This month was challenging for visiting the moss. Between having to self-isolate and trying to grab a few days holiday I feel I have been absent for long stretches.

The absences have meant that seasonal changes have been dramatic, the settled summer quietness of July was replaced by a dynamic heavy sky which sat unmoving over the long moisture laden grasses.



“A walk marks time with an accumulation of footsteps. It defines the form of the land. Walking the roads and paths is to trace a portrait of the country…”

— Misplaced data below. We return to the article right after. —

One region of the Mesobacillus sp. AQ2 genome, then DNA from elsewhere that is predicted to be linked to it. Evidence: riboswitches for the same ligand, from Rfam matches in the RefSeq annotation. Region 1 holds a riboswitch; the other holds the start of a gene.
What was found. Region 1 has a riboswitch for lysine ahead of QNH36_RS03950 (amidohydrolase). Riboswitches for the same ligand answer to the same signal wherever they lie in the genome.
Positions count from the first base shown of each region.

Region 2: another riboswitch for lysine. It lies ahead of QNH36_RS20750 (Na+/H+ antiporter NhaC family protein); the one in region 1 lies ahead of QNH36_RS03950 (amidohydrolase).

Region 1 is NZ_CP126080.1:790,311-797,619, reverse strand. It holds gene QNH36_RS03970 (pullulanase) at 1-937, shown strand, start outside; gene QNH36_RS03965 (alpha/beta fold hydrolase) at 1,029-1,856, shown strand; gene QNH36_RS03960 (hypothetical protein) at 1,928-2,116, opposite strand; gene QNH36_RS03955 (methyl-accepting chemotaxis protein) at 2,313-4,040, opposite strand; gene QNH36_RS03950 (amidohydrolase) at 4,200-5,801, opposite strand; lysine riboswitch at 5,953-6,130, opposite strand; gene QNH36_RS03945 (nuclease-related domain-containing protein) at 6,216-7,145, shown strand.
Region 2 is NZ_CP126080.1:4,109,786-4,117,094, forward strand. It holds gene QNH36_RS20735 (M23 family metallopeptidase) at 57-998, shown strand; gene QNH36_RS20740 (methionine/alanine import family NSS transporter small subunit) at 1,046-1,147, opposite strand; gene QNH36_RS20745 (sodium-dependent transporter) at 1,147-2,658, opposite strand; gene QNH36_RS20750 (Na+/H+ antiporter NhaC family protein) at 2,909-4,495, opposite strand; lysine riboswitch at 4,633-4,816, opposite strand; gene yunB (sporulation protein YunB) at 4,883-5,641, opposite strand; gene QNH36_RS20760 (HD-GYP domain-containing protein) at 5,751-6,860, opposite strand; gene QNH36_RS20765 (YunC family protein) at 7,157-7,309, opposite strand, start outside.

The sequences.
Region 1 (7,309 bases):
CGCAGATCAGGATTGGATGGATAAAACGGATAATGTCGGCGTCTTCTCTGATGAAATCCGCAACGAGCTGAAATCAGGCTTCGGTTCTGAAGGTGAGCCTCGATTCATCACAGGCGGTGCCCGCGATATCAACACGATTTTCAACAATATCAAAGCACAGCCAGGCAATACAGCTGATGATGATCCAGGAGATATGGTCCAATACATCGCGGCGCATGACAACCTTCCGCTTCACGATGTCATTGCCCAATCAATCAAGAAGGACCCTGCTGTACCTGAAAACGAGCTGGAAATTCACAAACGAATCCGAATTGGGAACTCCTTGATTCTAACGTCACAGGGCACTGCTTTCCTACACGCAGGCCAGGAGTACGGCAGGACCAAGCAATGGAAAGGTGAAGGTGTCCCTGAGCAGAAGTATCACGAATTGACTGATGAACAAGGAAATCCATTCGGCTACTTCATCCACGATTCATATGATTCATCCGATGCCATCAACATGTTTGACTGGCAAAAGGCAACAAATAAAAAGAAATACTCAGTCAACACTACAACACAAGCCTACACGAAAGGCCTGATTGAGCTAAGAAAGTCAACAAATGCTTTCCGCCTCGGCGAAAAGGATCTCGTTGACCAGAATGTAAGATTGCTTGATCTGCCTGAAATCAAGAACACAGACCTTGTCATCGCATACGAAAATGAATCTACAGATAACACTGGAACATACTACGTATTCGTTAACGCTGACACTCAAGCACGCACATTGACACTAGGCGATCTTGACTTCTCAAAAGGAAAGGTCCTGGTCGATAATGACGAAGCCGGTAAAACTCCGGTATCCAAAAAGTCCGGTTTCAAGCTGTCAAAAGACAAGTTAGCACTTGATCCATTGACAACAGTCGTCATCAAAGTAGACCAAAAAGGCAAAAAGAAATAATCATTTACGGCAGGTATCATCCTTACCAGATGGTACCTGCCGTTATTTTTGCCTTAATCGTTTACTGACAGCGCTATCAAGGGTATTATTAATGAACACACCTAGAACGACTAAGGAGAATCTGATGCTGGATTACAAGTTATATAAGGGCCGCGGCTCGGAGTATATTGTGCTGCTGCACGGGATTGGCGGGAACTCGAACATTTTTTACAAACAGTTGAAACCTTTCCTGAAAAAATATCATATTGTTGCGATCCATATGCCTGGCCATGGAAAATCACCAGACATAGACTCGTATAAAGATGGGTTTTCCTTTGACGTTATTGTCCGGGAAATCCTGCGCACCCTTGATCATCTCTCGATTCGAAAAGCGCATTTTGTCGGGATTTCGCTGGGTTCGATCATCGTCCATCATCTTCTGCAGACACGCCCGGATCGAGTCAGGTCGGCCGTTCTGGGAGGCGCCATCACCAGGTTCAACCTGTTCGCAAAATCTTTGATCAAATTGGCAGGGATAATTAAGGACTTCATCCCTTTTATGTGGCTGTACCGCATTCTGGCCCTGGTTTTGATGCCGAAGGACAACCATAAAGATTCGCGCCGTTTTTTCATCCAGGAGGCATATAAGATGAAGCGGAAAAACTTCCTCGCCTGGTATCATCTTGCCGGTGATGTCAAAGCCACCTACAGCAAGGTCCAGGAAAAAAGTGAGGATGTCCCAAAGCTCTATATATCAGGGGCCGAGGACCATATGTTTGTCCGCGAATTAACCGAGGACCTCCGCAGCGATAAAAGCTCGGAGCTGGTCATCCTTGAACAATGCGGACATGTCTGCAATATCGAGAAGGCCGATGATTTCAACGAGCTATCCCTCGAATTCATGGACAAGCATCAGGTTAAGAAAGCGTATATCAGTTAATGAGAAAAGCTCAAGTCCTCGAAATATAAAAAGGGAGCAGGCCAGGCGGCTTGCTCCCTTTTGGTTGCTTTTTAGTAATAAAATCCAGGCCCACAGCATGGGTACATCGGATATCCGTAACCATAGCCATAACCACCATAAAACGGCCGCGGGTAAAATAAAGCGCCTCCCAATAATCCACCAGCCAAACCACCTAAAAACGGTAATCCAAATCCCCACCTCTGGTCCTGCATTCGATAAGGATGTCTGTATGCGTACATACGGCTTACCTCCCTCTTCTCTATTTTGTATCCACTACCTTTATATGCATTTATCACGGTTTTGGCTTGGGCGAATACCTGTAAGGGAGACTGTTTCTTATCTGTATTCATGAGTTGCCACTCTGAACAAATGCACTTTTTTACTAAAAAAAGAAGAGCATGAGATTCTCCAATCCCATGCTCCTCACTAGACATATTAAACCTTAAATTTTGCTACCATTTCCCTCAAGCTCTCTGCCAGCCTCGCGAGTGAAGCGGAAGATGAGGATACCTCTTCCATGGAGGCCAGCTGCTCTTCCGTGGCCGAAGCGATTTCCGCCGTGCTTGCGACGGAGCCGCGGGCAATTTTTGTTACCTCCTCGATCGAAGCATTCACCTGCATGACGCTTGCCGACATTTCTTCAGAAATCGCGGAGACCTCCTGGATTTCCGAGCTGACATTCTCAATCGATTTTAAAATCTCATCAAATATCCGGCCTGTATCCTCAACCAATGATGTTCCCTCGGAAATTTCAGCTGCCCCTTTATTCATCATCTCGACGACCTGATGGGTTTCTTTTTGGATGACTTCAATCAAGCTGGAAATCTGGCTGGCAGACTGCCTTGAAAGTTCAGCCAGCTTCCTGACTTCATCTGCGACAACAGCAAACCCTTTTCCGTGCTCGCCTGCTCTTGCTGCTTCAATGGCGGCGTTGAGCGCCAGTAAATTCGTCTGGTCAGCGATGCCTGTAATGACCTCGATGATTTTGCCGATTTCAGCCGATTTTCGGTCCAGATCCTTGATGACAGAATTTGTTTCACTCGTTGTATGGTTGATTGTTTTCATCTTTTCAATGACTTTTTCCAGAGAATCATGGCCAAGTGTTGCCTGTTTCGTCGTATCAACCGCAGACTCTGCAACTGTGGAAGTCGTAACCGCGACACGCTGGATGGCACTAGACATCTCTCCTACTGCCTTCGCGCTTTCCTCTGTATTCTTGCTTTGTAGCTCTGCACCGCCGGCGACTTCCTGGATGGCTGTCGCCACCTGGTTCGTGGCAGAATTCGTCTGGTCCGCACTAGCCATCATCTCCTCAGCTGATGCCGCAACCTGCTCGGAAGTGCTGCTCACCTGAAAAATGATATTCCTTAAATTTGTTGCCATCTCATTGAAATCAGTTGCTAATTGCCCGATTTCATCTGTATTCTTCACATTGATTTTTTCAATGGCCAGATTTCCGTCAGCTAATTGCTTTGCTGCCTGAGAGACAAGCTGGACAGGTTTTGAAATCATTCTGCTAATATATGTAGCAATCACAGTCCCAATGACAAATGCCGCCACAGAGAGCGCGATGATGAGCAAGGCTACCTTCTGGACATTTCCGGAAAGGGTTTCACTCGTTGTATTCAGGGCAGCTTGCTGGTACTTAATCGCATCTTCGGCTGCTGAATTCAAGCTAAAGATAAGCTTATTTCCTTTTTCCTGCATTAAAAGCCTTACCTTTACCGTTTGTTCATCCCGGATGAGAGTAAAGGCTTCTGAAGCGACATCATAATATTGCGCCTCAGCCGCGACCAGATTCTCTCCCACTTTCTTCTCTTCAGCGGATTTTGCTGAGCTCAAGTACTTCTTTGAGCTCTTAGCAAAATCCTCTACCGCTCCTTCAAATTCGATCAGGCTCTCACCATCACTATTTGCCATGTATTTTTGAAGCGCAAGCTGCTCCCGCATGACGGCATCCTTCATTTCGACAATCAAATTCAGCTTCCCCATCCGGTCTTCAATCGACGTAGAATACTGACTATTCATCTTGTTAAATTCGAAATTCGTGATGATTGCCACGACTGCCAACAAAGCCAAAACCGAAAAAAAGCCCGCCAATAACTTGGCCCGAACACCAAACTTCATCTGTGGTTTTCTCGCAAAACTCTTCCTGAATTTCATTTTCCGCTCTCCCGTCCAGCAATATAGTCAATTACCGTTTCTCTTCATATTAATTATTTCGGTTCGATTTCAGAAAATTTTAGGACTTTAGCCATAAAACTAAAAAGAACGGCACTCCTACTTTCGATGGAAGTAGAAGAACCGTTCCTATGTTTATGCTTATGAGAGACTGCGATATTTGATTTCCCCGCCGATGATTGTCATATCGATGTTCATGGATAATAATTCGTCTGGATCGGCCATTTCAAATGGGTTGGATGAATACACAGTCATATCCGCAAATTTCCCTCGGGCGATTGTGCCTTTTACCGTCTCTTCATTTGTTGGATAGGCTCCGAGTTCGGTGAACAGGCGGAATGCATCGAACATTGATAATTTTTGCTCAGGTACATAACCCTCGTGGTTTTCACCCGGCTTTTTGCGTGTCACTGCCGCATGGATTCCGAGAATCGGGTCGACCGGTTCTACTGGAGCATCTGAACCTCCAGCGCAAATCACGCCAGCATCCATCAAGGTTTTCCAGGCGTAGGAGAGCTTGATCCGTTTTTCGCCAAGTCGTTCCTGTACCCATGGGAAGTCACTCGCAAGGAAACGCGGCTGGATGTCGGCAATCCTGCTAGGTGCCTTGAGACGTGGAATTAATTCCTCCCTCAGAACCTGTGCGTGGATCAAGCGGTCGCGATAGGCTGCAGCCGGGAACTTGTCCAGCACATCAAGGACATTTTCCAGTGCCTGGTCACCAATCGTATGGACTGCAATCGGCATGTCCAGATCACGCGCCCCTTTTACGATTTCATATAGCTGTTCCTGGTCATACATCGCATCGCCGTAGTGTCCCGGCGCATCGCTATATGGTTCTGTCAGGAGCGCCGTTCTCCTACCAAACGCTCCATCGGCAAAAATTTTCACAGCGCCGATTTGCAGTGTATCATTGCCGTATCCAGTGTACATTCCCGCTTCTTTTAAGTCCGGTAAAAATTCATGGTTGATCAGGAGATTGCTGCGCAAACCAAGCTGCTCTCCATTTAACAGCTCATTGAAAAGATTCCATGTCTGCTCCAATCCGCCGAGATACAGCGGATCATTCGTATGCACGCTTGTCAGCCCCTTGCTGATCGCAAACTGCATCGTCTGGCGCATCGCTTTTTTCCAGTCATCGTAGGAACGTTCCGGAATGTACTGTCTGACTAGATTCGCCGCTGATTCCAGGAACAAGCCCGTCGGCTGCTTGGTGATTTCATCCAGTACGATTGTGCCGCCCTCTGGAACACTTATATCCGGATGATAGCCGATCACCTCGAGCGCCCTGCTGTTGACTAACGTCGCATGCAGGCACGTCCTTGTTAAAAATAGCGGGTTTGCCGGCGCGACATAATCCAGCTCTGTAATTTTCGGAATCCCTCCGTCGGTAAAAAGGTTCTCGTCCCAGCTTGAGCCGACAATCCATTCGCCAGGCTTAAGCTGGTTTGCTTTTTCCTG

– Richard Long, Selected Statements and Interviews, Haunch of Venison Press, 2007


Every time I walk on to the moss it seems like there is an unlocking of something unexpected. There is a reconstruction of hidden stories and lines. I decode, map and collect sensory experiences, connecting and reassembling threads of non-human lives, which weave across my walking path.

The air busy with dragonflies and insects of all sizes made it difficult to walk without colliding.

Subtle colour changes indicate that a transformation is coming, the impermanence of the land connecting place, past and future – no two journeys or walks are ever the same.